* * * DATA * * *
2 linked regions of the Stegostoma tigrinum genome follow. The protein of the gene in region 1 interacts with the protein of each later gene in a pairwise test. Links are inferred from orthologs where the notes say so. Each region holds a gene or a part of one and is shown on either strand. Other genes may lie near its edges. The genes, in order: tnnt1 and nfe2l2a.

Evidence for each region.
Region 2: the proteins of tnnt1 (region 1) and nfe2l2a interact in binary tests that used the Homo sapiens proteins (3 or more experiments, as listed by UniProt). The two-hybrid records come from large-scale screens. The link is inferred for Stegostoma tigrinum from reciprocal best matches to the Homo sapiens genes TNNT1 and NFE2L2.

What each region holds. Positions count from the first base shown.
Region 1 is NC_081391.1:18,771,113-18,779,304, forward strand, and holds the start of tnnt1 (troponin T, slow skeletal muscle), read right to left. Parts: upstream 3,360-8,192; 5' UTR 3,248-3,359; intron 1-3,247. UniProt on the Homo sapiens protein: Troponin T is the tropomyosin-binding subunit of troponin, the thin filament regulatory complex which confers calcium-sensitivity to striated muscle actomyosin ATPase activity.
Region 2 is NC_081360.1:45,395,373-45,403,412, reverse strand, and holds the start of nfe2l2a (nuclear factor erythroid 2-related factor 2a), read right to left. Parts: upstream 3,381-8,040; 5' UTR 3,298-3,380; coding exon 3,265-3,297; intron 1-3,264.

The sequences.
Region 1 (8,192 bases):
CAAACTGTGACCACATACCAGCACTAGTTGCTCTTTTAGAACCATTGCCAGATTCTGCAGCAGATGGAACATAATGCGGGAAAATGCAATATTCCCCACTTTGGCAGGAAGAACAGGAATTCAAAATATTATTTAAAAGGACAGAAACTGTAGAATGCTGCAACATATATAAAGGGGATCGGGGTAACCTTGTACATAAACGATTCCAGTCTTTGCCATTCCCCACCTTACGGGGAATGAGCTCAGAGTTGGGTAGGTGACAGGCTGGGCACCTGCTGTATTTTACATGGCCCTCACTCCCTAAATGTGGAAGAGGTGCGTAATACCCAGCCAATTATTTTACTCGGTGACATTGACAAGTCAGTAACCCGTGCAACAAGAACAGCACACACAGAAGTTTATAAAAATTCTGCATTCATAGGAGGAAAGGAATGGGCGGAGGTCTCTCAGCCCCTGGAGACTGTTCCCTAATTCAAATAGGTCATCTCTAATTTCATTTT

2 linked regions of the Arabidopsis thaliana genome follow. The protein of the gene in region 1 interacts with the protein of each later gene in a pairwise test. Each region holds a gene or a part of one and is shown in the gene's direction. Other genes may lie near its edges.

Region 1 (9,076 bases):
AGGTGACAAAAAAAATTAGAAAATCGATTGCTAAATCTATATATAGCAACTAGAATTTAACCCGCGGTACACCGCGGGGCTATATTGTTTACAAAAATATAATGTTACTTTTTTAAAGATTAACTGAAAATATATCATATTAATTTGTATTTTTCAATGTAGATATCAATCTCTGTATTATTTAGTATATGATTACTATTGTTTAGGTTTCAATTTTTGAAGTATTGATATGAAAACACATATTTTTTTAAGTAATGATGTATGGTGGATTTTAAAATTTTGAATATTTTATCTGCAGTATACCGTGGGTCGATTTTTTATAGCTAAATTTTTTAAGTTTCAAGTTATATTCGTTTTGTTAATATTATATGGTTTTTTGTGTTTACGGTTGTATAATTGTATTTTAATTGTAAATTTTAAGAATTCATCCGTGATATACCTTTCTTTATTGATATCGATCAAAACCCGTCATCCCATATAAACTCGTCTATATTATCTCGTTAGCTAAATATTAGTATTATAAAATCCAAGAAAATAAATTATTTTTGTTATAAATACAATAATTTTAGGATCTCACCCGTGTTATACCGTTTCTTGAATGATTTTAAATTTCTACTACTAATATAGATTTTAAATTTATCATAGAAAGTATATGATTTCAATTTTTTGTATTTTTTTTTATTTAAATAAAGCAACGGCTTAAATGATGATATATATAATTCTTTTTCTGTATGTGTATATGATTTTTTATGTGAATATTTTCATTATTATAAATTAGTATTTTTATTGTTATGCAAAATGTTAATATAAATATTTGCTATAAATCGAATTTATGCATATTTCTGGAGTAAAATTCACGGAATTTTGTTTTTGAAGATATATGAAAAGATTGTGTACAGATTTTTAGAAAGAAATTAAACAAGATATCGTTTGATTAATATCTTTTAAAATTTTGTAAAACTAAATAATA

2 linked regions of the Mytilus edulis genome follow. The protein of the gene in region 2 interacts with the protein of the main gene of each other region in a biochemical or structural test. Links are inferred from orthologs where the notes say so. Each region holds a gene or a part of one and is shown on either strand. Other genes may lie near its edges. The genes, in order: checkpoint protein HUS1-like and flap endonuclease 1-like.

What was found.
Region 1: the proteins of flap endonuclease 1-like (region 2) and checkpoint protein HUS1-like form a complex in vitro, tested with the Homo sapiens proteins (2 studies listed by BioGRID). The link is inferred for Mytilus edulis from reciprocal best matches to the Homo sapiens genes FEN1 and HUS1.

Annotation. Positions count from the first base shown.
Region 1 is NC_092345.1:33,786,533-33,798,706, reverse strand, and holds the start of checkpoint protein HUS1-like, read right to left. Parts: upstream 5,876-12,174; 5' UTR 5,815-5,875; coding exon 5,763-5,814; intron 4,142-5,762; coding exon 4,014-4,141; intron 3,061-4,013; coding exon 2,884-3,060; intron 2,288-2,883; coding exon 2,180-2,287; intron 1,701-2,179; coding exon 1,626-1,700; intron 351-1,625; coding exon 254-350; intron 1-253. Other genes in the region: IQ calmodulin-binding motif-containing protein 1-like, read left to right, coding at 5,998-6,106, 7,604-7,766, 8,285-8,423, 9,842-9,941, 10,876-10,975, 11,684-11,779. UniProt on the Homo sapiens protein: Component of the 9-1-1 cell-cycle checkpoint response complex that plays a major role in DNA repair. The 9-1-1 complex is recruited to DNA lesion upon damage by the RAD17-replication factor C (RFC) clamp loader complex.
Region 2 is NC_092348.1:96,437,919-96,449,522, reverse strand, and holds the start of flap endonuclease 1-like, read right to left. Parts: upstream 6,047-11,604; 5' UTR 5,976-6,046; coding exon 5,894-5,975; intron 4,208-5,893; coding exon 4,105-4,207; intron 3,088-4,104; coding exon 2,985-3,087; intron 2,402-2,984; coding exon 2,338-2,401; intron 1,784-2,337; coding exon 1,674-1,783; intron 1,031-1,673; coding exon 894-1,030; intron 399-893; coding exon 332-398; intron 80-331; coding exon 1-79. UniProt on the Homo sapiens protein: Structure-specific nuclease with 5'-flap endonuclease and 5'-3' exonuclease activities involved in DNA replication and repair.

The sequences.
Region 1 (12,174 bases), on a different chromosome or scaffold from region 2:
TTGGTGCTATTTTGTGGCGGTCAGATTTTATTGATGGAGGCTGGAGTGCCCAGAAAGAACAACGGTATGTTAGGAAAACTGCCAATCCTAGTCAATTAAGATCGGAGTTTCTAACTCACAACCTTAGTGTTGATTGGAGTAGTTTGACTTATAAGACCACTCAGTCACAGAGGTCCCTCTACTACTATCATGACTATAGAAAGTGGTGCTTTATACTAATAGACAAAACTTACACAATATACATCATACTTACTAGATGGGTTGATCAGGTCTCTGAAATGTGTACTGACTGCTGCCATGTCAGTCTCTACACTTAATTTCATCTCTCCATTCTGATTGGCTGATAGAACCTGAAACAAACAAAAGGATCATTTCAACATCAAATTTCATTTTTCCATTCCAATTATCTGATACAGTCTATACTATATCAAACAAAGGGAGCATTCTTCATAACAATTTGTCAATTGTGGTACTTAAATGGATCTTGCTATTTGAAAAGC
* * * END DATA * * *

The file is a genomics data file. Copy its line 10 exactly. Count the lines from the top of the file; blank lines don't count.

2 linked regions of the Arabidopsis thaliana genome follow. The protein of the gene in region 1 interacts with the protein of each later gene in a pairwise test. Each region holds a gene or a part of one and is shown in the gene's direction. Other genes may lie near its edges.